Attorney General’s opinion could increase access to prescription for heroin overdose antidote

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INDIANAPOLIS, Ind. (Sept. 3, 2015)-- Thursday, Indiana Attorney General Greg Zoeller issued an official opinion that he said will make it easier for loved ones of an opioid addict to get their hands on naloxone, also known as Narcan.

This year, lawmakers passed a measure to give doctors the authority to prescribe the antidote and give it to those around an addict, to be used in case of an overdose.

Zoeller said first the state had to get around some legal hurdles.

"This is important because some of the people in the profession of pharmacy were concerned that there might be some liability," he said.

Zoeller hopes the official opinion will clear up some of the red tape. He said he's heard from big-box pharmacies and pharmacists who wanted a legal opinion, making sure those behind the counter had the authority to hand out the drug, with what's known as a standing order.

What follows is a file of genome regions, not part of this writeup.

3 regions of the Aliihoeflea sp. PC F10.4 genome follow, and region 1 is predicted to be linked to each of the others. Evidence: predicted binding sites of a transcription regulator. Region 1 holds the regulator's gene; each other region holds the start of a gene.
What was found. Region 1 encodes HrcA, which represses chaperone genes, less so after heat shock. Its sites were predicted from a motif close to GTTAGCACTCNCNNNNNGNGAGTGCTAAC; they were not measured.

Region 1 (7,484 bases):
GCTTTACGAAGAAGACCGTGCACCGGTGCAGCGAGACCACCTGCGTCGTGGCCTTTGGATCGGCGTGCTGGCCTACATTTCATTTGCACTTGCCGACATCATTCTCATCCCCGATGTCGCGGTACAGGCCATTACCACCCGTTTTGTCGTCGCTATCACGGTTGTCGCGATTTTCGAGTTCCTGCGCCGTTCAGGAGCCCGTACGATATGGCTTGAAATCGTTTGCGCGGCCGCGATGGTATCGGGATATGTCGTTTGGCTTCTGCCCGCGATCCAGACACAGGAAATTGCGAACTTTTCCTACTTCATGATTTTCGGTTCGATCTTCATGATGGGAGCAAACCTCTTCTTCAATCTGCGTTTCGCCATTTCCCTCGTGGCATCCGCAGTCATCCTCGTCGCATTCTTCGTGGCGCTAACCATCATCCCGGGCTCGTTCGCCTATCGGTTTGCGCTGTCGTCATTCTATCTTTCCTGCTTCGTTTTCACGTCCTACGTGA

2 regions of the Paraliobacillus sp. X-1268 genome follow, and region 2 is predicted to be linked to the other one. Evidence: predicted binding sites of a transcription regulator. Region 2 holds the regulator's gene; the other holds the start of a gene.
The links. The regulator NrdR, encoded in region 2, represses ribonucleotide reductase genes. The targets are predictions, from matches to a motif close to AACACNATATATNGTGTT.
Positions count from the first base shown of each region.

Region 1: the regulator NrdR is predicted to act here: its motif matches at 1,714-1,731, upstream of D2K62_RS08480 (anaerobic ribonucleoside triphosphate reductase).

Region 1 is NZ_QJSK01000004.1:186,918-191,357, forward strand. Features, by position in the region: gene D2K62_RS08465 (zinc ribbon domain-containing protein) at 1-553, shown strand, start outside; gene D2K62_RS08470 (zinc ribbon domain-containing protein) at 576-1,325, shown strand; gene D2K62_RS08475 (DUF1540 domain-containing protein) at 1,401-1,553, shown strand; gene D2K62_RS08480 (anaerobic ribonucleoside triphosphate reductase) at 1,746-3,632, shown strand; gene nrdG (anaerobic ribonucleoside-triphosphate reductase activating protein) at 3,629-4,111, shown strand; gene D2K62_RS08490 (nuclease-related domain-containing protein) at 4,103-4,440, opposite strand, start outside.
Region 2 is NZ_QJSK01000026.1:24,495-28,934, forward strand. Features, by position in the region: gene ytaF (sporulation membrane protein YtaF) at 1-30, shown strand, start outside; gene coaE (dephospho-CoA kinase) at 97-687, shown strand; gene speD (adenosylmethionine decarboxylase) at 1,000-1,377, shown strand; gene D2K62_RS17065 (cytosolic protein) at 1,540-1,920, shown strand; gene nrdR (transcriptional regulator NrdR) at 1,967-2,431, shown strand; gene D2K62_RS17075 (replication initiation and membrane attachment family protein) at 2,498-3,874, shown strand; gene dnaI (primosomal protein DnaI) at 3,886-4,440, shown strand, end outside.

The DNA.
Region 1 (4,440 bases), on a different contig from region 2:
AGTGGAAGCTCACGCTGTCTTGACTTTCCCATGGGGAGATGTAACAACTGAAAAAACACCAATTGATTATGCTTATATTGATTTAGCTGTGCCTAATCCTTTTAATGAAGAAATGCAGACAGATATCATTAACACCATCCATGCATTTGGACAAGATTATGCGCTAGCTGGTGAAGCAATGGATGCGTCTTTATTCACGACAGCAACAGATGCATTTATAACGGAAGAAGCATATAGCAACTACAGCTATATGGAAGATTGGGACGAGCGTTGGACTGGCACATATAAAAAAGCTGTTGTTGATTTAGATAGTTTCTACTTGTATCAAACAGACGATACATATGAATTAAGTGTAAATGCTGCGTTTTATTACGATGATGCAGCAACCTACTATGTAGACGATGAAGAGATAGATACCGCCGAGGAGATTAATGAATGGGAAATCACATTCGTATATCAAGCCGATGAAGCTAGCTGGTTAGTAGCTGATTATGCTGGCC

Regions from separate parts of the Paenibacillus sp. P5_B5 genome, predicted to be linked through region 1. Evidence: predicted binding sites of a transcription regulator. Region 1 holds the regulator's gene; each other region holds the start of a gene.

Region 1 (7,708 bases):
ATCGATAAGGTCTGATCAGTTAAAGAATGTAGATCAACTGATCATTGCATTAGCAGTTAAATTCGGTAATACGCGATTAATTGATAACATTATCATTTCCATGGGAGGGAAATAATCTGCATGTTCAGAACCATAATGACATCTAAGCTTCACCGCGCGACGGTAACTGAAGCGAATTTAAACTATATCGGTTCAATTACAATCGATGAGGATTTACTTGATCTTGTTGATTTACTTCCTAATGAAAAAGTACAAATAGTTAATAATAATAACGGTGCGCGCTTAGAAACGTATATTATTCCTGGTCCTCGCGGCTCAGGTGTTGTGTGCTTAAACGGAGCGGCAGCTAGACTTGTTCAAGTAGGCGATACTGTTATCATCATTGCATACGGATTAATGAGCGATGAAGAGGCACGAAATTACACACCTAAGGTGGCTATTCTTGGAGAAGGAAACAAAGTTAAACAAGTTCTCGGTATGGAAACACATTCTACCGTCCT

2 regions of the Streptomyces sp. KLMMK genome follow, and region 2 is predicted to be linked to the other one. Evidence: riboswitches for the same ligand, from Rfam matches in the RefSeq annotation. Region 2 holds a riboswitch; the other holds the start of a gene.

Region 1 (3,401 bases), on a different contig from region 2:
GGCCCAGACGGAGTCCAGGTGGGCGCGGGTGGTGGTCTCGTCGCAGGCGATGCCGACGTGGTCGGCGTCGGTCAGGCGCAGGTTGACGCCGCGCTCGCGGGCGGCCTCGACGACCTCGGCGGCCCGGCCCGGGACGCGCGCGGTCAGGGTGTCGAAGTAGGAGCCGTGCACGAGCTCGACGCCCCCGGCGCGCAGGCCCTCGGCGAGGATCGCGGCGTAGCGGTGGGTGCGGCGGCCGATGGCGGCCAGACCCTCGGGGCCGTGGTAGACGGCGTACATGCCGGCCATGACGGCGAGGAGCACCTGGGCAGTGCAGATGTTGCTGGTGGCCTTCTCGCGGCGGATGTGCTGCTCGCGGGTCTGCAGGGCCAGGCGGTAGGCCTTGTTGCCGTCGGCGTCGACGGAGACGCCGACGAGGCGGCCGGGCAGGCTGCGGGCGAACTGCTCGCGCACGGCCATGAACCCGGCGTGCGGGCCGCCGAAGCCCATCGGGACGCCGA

Zoeller said they can and should.

"This gives a lot of comfort to the people who are worried about whether some of the statutory provisions might come back and be read against the pharmacist," he said.

Heroin use is soaring in Indiana. Earlier this week, Indiana Govenor Mike Pence announced the creation of a task force to focus on treatment and prevention.

"We are in the middle of an epidemic of opiate deaths. People are dying, and people are dying at record numbers," said Dr. Daniel O'Donnell, Medical Director, with Indianapolis EMS.

Indianapolis EMS statistics show the trend. In 2012, medics administered 536 doses in potential overdose cases. In 2013, it grew to 629. By 2014, the number skyrocketed to 1,063. So far this year, they've given the antidote 754 times.

O'Donnell said there's no choice, they must administer the antidote to save lives. And as for criticism handing out naloxone might be giving users a pass, he said a life saved is better than a life lost.

"There's a valid point about enabling, but again, it's not all the long-time users that are overdosing and dying. These are first time users. These are accidental ingestions. These are folks who realize they have a problem, and they're trying to get treatment," he said.

Statistics show a user that's trying to recover from opioid addiction could relapse up to seven times before they get clean for good. Zoeller said that's why Indiana had to increase access to the antidote.

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